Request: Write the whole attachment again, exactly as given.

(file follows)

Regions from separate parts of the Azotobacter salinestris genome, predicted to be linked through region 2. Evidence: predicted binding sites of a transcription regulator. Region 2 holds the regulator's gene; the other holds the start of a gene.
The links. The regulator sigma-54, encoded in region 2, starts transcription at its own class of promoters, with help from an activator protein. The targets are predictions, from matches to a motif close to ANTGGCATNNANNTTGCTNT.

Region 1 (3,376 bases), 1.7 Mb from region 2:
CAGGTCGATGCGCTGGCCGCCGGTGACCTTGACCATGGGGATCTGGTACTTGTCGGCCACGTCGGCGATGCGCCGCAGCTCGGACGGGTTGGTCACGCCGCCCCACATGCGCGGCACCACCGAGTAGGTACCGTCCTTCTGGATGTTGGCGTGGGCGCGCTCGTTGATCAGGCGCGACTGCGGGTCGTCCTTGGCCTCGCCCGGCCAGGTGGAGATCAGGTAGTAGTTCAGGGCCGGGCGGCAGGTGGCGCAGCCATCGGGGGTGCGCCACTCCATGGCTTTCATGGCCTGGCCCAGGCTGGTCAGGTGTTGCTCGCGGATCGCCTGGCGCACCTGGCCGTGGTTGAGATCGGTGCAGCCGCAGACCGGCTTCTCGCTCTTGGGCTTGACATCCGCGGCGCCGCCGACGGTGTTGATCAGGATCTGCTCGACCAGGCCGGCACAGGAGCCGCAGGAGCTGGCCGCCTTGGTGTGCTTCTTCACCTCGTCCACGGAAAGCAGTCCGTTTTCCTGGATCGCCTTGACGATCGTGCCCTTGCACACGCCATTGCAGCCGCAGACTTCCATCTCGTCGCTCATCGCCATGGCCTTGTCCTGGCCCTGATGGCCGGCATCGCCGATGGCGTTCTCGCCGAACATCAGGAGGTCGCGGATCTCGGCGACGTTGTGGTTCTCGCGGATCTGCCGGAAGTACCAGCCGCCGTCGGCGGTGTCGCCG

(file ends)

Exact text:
Regions from separate parts of the Azotobacter salinestris genome, predicted to be linked through region 2. Evidence: predicted binding sites of a transcription regulator. Region 2 holds the regulator's gene; the other holds the start of a gene.
The links. The regulator sigma-54, encoded in region 2, starts transcription at its own class of promoters, with help from an activator protein. The targets are predictions, from matches to a motif close to ANTGGCATNNANNTTGCTNT.

Region 1 (3,376 bases), 1.7 Mb from region 2:
CAGGTCGATGCGCTGGCCGCCGGTGACCTTGACCATGGGGATCTGGTACTTGTCGGCCACGTCGGCGATGCGCCGCAGCTCGGACGGGTTGGTCACGCCGCCCCACATGCGCGGCACCACCGAGTAGGTACCGTCCTTCTGGATGTTGGCGTGGGCGCGCTCGTTGATCAGGCGCGACTGCGGGTCGTCCTTGGCCTCGCCCGGCCAGGTGGAGATCAGGTAGTAGTTCAGGGCCGGGCGGCAGGTGGCGCAGCCATCGGGGGTGCGCCACTCCATGGCTTTCATGGCCTGGCCCAGGCTGGTCAGGTGTTGCTCGCGGATCGCCTGGCGCACCTGGCCGTGGTTGAGATCGGTGCAGCCGCAGACCGGCTTCTCGCTCTTGGGCTTGACATCCGCGGCGCCGCCGACGGTGTTGATCAGGATCTGCTCGACCAGGCCGGCACAGGAGCCGCAGGAGCTGGCCGCCTTGGTGTGCTTCTTCACCTCGTCCACGGAAAGCAGTCCGTTTTCCTGGATCGCCTTGACGATCGTGCCCTTGCACACGCCATTGCAGCCGCAGACTTCCATCTCGTCGCTCATCGCCATGGCCTTGTCCTGGCCCTGATGGCCGGCATCGCCGATGGCGTTCTCGCCGAACATCAGGAGGTCGCGGATCTCGGCGACGTTGTGGTTCTCGCGGATCTGCCGGAAGTACCAGCCGCCGTCGGCGGTGTCGCCG